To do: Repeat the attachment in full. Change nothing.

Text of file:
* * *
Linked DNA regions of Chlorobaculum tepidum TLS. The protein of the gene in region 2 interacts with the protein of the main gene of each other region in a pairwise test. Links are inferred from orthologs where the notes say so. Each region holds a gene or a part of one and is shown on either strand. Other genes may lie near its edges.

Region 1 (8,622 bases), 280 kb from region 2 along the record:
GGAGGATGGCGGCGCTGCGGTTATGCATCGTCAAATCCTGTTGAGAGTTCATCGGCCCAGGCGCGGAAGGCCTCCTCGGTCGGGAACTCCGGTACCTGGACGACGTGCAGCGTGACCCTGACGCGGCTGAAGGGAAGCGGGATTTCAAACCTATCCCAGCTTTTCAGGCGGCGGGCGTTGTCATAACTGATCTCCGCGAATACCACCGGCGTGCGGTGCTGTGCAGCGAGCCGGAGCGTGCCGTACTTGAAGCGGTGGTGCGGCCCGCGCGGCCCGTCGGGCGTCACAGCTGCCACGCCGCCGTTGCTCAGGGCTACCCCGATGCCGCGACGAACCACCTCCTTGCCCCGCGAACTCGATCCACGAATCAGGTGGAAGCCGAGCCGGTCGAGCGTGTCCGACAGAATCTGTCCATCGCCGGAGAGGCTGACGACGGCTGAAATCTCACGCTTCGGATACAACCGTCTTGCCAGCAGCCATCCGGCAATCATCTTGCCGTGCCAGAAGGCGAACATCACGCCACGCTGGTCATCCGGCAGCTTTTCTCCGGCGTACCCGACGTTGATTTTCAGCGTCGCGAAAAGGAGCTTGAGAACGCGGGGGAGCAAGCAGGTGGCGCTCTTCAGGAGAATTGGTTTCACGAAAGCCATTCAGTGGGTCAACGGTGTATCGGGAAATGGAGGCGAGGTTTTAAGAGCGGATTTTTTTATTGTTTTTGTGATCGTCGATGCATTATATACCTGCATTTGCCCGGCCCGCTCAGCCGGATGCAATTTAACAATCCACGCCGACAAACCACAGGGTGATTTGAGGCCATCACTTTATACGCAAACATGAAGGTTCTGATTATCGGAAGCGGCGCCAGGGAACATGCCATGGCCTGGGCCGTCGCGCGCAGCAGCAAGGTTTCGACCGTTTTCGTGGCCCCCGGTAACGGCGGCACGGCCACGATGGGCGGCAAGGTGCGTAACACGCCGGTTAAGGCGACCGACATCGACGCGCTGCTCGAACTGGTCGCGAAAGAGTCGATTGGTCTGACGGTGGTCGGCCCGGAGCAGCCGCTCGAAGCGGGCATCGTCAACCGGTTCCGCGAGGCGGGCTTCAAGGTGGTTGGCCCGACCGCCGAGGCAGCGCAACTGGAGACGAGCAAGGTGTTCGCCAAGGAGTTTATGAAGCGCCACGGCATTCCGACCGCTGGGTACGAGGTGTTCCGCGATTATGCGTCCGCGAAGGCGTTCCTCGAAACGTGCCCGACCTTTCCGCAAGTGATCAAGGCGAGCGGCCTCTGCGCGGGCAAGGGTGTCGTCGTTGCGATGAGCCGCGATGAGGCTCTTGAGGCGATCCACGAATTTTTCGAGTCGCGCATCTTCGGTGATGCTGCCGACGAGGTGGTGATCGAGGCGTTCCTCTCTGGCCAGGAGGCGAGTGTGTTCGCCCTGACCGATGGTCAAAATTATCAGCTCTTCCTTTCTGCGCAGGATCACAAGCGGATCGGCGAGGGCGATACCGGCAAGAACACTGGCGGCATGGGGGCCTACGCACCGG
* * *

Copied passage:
Linked DNA regions of Chlorobaculum tepidum TLS. The protein of the gene in region 2 interacts with the protein of the main gene of each other region in a pairwise test. Links are inferred from orthologs where the notes say so. Each region holds a gene or a part of one and is shown on either strand. Other genes may lie near its edges.

Region 1 (8,622 bases), 280 kb from region 2 along the record:
GGAGGATGGCGGCGCTGCGGTTATGCATCGTCAAATCCTGTTGAGAGTTCATCGGCCCAGGCGCGGAAGGCCTCCTCGGTCGGGAACTCCGGTACCTGGACGACGTGCAGCGTGACCCTGACGCGGCTGAAGGGAAGCGGGATTTCAAACCTATCCCAGCTTTTCAGGCGGCGGGCGTTGTCATAACTGATCTCCGCGAATACCACCGGCGTGCGGTGCTGTGCAGCGAGCCGGAGCGTGCCGTACTTGAAGCGGTGGTGCGGCCCGCGCGGCCCGTCGGGCGTCACAGCTGCCACGCCGCCGTTGCTCAGGGCTACCCCGATGCCGCGACGAACCACCTCCTTGCCCCGCGAACTCGATCCACGAATCAGGTGGAAGCCGAGCCGGTCGAGCGTGTCCGACAGAATCTGTCCATCGCCGGAGAGGCTGACGACGGCTGAAATCTCACGCTTCGGATACAACCGTCTTGCCAGCAGCCATCCGGCAATCATCTTGCCGTGCCAGAAGGCGAACATCACGCCACGCTGGTCATCCGGCAGCTTTTCTCCGGCGTACCCGACGTTGATTTTCAGCGTCGCGAAAAGGAGCTTGAGAACGCGGGGGAGCAAGCAGGTGGCGCTCTTCAGGAGAATTGGTTTCACGAAAGCCATTCAGTGGGTCAACGGTGTATCGGGAAATGGAGGCGAGGTTTTAAGAGCGGATTTTTTTATTGTTTTTGTGATCGTCGATGCATTATATACCTGCATTTGCCCGGCCCGCTCAGCCGGATGCAATTTAACAATCCACGCCGACAAACCACAGGGTGATTTGAGGCCATCACTTTATACGCAAACATGAAGGTTCTGATTATCGGAAGCGGCGCCAGGGAACATGCCATGGCCTGGGCCGTCGCGCGCAGCAGCAAGGTTTCGACCGTTTTCGTGGCCCCCGGTAACGGCGGCACGGCCACGATGGGCGGCAAGGTGCGTAACACGCCGGTTAAGGCGACCGACATCGACGCGCTGCTCGAACTGGTCGCGAAAGAGTCGATTGGTCTGACGGTGGTCGGCCCGGAGCAGCCGCTCGAAGCGGGCATCGTCAACCGGTTCCGCGAGGCGGGCTTCAAGGTGGTTGGCCCGACCGCCGAGGCAGCGCAACTGGAGACGAGCAAGGTGTTCGCCAAGGAGTTTATGAAGCGCCACGGCATTCCGACCGCTGGGTACGAGGTGTTCCGCGATTATGCGTCCGCGAAGGCGTTCCTCGAAACGTGCCCGACCTTTCCGCAAGTGATCAAGGCGAGCGGCCTCTGCGCGGGCAAGGGTGTCGTCGTTGCGATGAGCCGCGATGAGGCTCTTGAGGCGATCCACGAATTTTTCGAGTCGCGCATCTTCGGTGATGCTGCCGACGAGGTGGTGATCGAGGCGTTCCTCTCTGGCCAGGAGGCGAGTGTGTTCGCCCTGACCGATGGTCAAAATTATCAGCTCTTCCTTTCTGCGCAGGATCACAAGCGGATCGGCGAGGGCGATACCGGCAAGAACACTGGCGGCATGGGGGCCTACGCACCGG